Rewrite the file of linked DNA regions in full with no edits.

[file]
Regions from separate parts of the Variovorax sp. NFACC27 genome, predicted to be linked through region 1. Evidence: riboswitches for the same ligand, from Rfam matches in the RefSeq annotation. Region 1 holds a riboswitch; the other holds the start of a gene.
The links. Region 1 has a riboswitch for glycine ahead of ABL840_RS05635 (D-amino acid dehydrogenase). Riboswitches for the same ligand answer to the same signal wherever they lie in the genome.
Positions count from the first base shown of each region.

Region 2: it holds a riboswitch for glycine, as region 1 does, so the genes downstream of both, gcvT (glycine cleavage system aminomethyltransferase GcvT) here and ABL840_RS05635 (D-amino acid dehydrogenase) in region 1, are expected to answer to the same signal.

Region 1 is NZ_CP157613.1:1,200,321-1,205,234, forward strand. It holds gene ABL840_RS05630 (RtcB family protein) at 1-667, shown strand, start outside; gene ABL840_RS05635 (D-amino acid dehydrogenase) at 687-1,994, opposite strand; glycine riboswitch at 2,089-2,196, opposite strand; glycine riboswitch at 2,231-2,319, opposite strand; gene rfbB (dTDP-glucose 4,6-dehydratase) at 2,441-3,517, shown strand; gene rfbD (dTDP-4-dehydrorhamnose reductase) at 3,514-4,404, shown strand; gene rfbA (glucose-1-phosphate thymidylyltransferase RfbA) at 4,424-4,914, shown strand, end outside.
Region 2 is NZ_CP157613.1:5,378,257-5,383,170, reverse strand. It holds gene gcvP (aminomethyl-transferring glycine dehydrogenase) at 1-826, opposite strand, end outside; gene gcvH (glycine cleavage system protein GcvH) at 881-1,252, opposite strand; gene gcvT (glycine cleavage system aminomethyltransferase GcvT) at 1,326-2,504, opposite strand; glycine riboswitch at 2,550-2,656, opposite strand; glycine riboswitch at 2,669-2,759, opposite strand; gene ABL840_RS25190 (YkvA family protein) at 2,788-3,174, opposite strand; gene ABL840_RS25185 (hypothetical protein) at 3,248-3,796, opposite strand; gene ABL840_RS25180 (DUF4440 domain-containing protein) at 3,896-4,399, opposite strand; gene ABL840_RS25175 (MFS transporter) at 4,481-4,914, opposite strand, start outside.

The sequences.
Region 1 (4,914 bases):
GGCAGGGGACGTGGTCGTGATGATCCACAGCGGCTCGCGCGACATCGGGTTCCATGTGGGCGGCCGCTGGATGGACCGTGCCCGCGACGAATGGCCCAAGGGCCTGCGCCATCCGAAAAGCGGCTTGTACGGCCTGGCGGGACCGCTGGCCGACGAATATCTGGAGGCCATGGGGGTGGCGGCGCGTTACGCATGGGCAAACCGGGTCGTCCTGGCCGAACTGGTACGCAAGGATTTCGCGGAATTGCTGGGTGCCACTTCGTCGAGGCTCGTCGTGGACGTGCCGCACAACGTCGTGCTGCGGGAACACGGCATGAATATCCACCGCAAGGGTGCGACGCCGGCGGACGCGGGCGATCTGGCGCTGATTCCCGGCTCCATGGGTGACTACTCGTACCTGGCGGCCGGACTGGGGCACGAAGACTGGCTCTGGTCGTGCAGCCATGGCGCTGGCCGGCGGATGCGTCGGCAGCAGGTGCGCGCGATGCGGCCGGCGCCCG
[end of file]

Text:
Regions from separate parts of the Variovorax sp. NFACC27 genome, predicted to be linked through region 1. Evidence: riboswitches for the same ligand, from Rfam matches in the RefSeq annotation. Region 1 holds a riboswitch; the other holds the start of a gene.
The links. Region 1 has a riboswitch for glycine ahead of ABL840_RS05635 (D-amino acid dehydrogenase). Riboswitches for the same ligand answer to the same signal wherever they lie in the genome.
Positions count from the first base shown of each region.

Region 2: it holds a riboswitch for glycine, as region 1 does, so the genes downstream of both, gcvT (glycine cleavage system aminomethyltransferase GcvT) here and ABL840_RS05635 (D-amino acid dehydrogenase) in region 1, are expected to answer to the same signal.

Region 1 is NZ_CP157613.1:1,200,321-1,205,234, forward strand. It holds gene ABL840_RS05630 (RtcB family protein) at 1-667, shown strand, start outside; gene ABL840_RS05635 (D-amino acid dehydrogenase) at 687-1,994, opposite strand; glycine riboswitch at 2,089-2,196, opposite strand; glycine riboswitch at 2,231-2,319, opposite strand; gene rfbB (dTDP-glucose 4,6-dehydratase) at 2,441-3,517, shown strand; gene rfbD (dTDP-4-dehydrorhamnose reductase) at 3,514-4,404, shown strand; gene rfbA (glucose-1-phosphate thymidylyltransferase RfbA) at 4,424-4,914, shown strand, end outside.
Region 2 is NZ_CP157613.1:5,378,257-5,383,170, reverse strand. It holds gene gcvP (aminomethyl-transferring glycine dehydrogenase) at 1-826, opposite strand, end outside; gene gcvH (glycine cleavage system protein GcvH) at 881-1,252, opposite strand; gene gcvT (glycine cleavage system aminomethyltransferase GcvT) at 1,326-2,504, opposite strand; glycine riboswitch at 2,550-2,656, opposite strand; glycine riboswitch at 2,669-2,759, opposite strand; gene ABL840_RS25190 (YkvA family protein) at 2,788-3,174, opposite strand; gene ABL840_RS25185 (hypothetical protein) at 3,248-3,796, opposite strand; gene ABL840_RS25180 (DUF4440 domain-containing protein) at 3,896-4,399, opposite strand; gene ABL840_RS25175 (MFS transporter) at 4,481-4,914, opposite strand, start outside.

The sequences.
Region 1 (4,914 bases):
GGCAGGGGACGTGGTCGTGATGATCCACAGCGGCTCGCGCGACATCGGGTTCCATGTGGGCGGCCGCTGGATGGACCGTGCCCGCGACGAATGGCCCAAGGGCCTGCGCCATCCGAAAAGCGGCTTGTACGGCCTGGCGGGACCGCTGGCCGACGAATATCTGGAGGCCATGGGGGTGGCGGCGCGTTACGCATGGGCAAACCGGGTCGTCCTGGCCGAACTGGTACGCAAGGATTTCGCGGAATTGCTGGGTGCCACTTCGTCGAGGCTCGTCGTGGACGTGCCGCACAACGTCGTGCTGCGGGAACACGGCATGAATATCCACCGCAAGGGTGCGACGCCGGCGGACGCGGGCGATCTGGCGCTGATTCCCGGCTCCATGGGTGACTACTCGTACCTGGCGGCCGGACTGGGGCACGAAGACTGGCTCTGGTCGTGCAGCCATGGCGCTGGCCGGCGGATGCGTCGGCAGCAGGTGCGCGCGATGCGGCCGGCGCCCG